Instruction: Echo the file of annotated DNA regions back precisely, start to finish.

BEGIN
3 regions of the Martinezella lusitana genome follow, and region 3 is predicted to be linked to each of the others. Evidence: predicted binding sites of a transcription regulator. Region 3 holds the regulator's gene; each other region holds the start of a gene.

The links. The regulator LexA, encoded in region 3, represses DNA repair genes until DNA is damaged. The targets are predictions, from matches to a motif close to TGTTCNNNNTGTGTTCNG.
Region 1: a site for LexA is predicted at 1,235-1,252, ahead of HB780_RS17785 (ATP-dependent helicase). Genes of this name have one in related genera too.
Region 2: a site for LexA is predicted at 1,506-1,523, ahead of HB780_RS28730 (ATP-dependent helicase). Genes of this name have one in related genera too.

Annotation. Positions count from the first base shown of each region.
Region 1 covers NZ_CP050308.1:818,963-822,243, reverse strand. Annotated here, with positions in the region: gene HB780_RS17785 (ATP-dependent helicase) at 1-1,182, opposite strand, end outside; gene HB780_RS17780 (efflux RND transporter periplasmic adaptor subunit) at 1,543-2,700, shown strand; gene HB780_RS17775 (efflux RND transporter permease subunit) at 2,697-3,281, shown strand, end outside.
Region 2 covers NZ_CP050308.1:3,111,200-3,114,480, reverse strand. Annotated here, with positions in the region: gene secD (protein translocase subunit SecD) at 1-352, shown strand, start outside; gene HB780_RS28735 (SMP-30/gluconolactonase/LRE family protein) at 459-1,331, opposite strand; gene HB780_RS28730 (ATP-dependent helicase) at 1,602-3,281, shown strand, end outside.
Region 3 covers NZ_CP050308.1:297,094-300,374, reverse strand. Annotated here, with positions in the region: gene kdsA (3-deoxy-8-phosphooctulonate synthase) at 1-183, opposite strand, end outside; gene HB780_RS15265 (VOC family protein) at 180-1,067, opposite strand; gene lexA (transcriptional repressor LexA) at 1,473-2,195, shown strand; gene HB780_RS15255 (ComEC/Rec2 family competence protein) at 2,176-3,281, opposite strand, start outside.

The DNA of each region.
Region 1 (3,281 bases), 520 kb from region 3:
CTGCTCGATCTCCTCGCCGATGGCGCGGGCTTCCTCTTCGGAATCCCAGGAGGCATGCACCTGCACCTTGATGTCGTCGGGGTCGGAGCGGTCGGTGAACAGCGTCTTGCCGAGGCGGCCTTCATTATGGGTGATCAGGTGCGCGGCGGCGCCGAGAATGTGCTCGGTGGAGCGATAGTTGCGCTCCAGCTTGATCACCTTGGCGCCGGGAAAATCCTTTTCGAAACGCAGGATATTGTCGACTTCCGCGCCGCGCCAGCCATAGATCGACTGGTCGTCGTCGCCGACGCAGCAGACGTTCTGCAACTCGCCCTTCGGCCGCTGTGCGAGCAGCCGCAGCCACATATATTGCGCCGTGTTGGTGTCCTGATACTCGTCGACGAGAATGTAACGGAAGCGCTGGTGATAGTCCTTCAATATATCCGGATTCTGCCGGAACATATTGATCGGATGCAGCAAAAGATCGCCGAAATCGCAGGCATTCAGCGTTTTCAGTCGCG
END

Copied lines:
3 regions of the Martinezella lusitana genome follow, and region 3 is predicted to be linked to each of the others. Evidence: predicted binding sites of a transcription regulator. Region 3 holds the regulator's gene; each other region holds the start of a gene.

The links. The regulator LexA, encoded in region 3, represses DNA repair genes until DNA is damaged. The targets are predictions, from matches to a motif close to TGTTCNNNNTGTGTTCNG.
Region 1: a site for LexA is predicted at 1,235-1,252, ahead of HB780_RS17785 (ATP-dependent helicase). Genes of this name have one in related genera too.
Region 2: a site for LexA is predicted at 1,506-1,523, ahead of HB780_RS28730 (ATP-dependent helicase). Genes of this name have one in related genera too.

Annotation. Positions count from the first base shown of each region.
Region 1 covers NZ_CP050308.1:818,963-822,243, reverse strand. Annotated here, with positions in the region: gene HB780_RS17785 (ATP-dependent helicase) at 1-1,182, opposite strand, end outside; gene HB780_RS17780 (efflux RND transporter periplasmic adaptor subunit) at 1,543-2,700, shown strand; gene HB780_RS17775 (efflux RND transporter permease subunit) at 2,697-3,281, shown strand, end outside.
Region 2 covers NZ_CP050308.1:3,111,200-3,114,480, reverse strand. Annotated here, with positions in the region: gene secD (protein translocase subunit SecD) at 1-352, shown strand, start outside; gene HB780_RS28735 (SMP-30/gluconolactonase/LRE family protein) at 459-1,331, opposite strand; gene HB780_RS28730 (ATP-dependent helicase) at 1,602-3,281, shown strand, end outside.
Region 3 covers NZ_CP050308.1:297,094-300,374, reverse strand. Annotated here, with positions in the region: gene kdsA (3-deoxy-8-phosphooctulonate synthase) at 1-183, opposite strand, end outside; gene HB780_RS15265 (VOC family protein) at 180-1,067, opposite strand; gene lexA (transcriptional repressor LexA) at 1,473-2,195, shown strand; gene HB780_RS15255 (ComEC/Rec2 family competence protein) at 2,176-3,281, opposite strand, start outside.

The DNA of each region.
Region 1 (3,281 bases), 520 kb from region 3:
CTGCTCGATCTCCTCGCCGATGGCGCGGGCTTCCTCTTCGGAATCCCAGGAGGCATGCACCTGCACCTTGATGTCGTCGGGGTCGGAGCGGTCGGTGAACAGCGTCTTGCCGAGGCGGCCTTCATTATGGGTGATCAGGTGCGCGGCGGCGCCGAGAATGTGCTCGGTGGAGCGATAGTTGCGCTCCAGCTTGATCACCTTGGCGCCGGGAAAATCCTTTTCGAAACGCAGGATATTGTCGACTTCCGCGCCGCGCCAGCCATAGATCGACTGGTCGTCGTCGCCGACGCAGCAGACGTTCTGCAACTCGCCCTTCGGCCGCTGTGCGAGCAGCCGCAGCCACATATATTGCGCCGTGTTGGTGTCCTGATACTCGTCGACGAGAATGTAACGGAAGCGCTGGTGATAGTCCTTCAATATATCCGGATTCTGCCGGAACATATTGATCGGATGCAGCAAAAGATCGCCGAAATCGCAGGCATTCAGCGTTTTCAGTCGCG